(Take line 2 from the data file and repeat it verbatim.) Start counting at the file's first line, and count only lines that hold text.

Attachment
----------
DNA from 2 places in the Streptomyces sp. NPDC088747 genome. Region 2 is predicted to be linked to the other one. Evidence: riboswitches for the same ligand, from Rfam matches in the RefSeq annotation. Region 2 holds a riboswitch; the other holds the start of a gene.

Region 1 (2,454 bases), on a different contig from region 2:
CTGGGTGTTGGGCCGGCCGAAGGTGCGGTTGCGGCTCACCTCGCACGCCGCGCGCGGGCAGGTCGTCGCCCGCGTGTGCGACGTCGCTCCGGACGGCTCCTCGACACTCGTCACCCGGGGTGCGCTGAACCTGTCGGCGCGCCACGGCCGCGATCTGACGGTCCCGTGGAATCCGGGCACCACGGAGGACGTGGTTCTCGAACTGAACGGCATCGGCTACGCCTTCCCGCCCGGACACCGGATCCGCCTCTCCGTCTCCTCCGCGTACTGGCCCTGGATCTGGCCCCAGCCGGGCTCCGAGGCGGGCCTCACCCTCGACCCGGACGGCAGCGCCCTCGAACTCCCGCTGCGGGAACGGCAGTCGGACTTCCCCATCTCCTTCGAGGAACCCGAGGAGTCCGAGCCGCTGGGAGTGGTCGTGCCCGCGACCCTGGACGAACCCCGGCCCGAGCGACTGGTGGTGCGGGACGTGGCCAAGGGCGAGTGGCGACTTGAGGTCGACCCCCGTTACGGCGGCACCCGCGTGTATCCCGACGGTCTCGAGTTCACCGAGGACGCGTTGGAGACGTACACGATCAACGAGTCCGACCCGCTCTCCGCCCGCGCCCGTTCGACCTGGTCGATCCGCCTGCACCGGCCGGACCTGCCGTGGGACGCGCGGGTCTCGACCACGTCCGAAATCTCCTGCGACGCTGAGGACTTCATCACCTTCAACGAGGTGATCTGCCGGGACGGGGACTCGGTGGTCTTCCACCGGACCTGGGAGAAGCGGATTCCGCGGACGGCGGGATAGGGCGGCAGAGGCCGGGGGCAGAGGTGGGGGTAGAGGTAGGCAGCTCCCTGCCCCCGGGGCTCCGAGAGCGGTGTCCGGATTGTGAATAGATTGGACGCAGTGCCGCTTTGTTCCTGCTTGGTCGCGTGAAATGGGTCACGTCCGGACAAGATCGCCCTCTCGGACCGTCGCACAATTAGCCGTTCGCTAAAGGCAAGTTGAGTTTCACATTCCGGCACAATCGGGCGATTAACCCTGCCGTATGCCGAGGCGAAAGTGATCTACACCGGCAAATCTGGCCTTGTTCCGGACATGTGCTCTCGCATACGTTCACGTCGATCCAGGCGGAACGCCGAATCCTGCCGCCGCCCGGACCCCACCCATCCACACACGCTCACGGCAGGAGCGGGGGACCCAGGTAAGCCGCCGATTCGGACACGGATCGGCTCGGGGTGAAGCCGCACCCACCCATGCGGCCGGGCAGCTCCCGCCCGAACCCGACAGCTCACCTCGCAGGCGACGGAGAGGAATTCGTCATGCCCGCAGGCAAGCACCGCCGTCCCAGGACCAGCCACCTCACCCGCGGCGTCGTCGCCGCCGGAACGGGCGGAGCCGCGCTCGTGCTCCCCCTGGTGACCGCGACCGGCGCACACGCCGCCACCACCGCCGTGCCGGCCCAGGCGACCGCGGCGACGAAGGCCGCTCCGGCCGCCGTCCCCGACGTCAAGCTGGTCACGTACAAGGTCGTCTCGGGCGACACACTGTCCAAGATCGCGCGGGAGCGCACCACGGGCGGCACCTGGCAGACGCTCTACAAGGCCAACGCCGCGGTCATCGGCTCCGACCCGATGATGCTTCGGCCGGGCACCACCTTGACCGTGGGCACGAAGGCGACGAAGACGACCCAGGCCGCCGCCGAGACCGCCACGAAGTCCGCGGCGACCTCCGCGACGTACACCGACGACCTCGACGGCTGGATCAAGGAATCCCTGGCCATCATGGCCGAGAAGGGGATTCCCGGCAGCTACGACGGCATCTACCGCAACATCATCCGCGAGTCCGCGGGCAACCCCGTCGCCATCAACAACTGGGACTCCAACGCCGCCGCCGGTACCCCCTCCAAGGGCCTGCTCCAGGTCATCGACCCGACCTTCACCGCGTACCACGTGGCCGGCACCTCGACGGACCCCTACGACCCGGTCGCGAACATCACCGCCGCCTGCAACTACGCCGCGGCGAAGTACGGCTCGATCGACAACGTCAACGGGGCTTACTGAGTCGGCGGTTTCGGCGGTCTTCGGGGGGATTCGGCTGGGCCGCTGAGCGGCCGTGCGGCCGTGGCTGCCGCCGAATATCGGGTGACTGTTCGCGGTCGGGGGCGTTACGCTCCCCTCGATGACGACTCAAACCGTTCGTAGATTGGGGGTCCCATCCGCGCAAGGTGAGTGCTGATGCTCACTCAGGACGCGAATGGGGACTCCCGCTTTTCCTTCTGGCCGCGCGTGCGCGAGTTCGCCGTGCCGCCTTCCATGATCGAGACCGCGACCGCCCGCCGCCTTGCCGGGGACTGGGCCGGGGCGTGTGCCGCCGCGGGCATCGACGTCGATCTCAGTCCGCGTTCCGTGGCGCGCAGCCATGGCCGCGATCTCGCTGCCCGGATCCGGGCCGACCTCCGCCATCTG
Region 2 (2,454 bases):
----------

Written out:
Region 1 (2,454 bases), on a different contig from region 2: